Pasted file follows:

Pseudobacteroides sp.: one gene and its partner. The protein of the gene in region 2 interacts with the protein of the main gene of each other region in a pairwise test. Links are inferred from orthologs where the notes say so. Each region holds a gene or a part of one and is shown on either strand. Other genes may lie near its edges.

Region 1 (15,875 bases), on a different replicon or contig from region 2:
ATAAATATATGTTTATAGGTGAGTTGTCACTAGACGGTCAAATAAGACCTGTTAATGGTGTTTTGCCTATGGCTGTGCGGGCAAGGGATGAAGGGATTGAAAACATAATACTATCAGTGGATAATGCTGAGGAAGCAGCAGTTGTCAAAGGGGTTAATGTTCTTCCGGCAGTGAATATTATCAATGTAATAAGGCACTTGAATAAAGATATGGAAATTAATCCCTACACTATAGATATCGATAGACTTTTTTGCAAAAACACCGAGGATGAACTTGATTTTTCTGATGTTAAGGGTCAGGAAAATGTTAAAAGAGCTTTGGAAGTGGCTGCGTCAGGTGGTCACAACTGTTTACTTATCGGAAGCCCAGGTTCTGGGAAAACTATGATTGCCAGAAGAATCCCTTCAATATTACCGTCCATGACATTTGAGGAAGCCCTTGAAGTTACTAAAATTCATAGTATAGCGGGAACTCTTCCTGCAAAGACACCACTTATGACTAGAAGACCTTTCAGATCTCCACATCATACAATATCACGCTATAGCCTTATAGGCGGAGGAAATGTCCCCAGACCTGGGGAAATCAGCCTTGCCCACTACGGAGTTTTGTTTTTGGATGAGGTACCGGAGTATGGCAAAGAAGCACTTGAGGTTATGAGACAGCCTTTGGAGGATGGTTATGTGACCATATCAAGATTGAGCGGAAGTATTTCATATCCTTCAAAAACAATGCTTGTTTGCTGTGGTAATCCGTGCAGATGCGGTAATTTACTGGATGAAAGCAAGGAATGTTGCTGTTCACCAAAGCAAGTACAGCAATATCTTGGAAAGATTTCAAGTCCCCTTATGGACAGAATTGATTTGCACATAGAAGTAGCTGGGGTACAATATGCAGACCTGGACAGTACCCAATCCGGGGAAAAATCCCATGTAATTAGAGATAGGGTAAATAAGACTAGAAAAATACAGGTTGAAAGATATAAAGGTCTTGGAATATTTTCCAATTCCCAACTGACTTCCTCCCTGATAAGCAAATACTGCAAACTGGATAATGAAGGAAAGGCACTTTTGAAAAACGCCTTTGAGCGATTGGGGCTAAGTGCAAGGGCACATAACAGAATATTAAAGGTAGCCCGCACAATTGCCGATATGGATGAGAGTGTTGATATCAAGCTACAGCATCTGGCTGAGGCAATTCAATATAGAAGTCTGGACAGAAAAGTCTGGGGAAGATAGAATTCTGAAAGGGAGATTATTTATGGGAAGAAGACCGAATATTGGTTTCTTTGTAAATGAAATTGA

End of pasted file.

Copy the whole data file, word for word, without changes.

Pseudobacteroides sp.: one gene and its partner. The protein of the gene in region 2 interacts with the protein of the main gene of each other region in a pairwise test. Links are inferred from orthologs where the notes say so. Each region holds a gene or a part of one and is shown on either strand. Other genes may lie near its edges.

Region 1 (15,875 bases), on a different replicon or contig from region 2:
ATAAATATATGTTTATAGGTGAGTTGTCACTAGACGGTCAAATAAGACCTGTTAATGGTGTTTTGCCTATGGCTGTGCGGGCAAGGGATGAAGGGATTGAAAACATAATACTATCAGTGGATAATGCTGAGGAAGCAGCAGTTGTCAAAGGGGTTAATGTTCTTCCGGCAGTGAATATTATCAATGTAATAAGGCACTTGAATAAAGATATGGAAATTAATCCCTACACTATAGATATCGATAGACTTTTTTGCAAAAACACCGAGGATGAACTTGATTTTTCTGATGTTAAGGGTCAGGAAAATGTTAAAAGAGCTTTGGAAGTGGCTGCGTCAGGTGGTCACAACTGTTTACTTATCGGAAGCCCAGGTTCTGGGAAAACTATGATTGCCAGAAGAATCCCTTCAATATTACCGTCCATGACATTTGAGGAAGCCCTTGAAGTTACTAAAATTCATAGTATAGCGGGAACTCTTCCTGCAAAGACACCACTTATGACTAGAAGACCTTTCAGATCTCCACATCATACAATATCACGCTATAGCCTTATAGGCGGAGGAAATGTCCCCAGACCTGGGGAAATCAGCCTTGCCCACTACGGAGTTTTGTTTTTGGATGAGGTACCGGAGTATGGCAAAGAAGCACTTGAGGTTATGAGACAGCCTTTGGAGGATGGTTATGTGACCATATCAAGATTGAGCGGAAGTATTTCATATCCTTCAAAAACAATGCTTGTTTGCTGTGGTAATCCGTGCAGATGCGGTAATTTACTGGATGAAAGCAAGGAATGTTGCTGTTCACCAAAGCAAGTACAGCAATATCTTGGAAAGATTTCAAGTCCCCTTATGGACAGAATTGATTTGCACATAGAAGTAGCTGGGGTACAATATGCAGACCTGGACAGTACCCAATCCGGGGAAAAATCCCATGTAATTAGAGATAGGGTAAATAAGACTAGAAAAATACAGGTTGAAAGATATAAAGGTCTTGGAATATTTTCCAATTCCCAACTGACTTCCTCCCTGATAAGCAAATACTGCAAACTGGATAATGAAGGAAAGGCACTTTTGAAAAACGCCTTTGAGCGATTGGGGCTAAGTGCAAGGGCACATAACAGAATATTAAAGGTAGCCCGCACAATTGCCGATATGGATGAGAGTGTTGATATCAAGCTACAGCATCTGGCTGAGGCAATTCAATATAGAAGTCTGGACAGAAAAGTCTGGGGAAGATAGAATTCTGAAAGGGAGATTATTTATGGGAAGAAGACCGAATATTGGTTTCTTTGTAAATGAAATTGA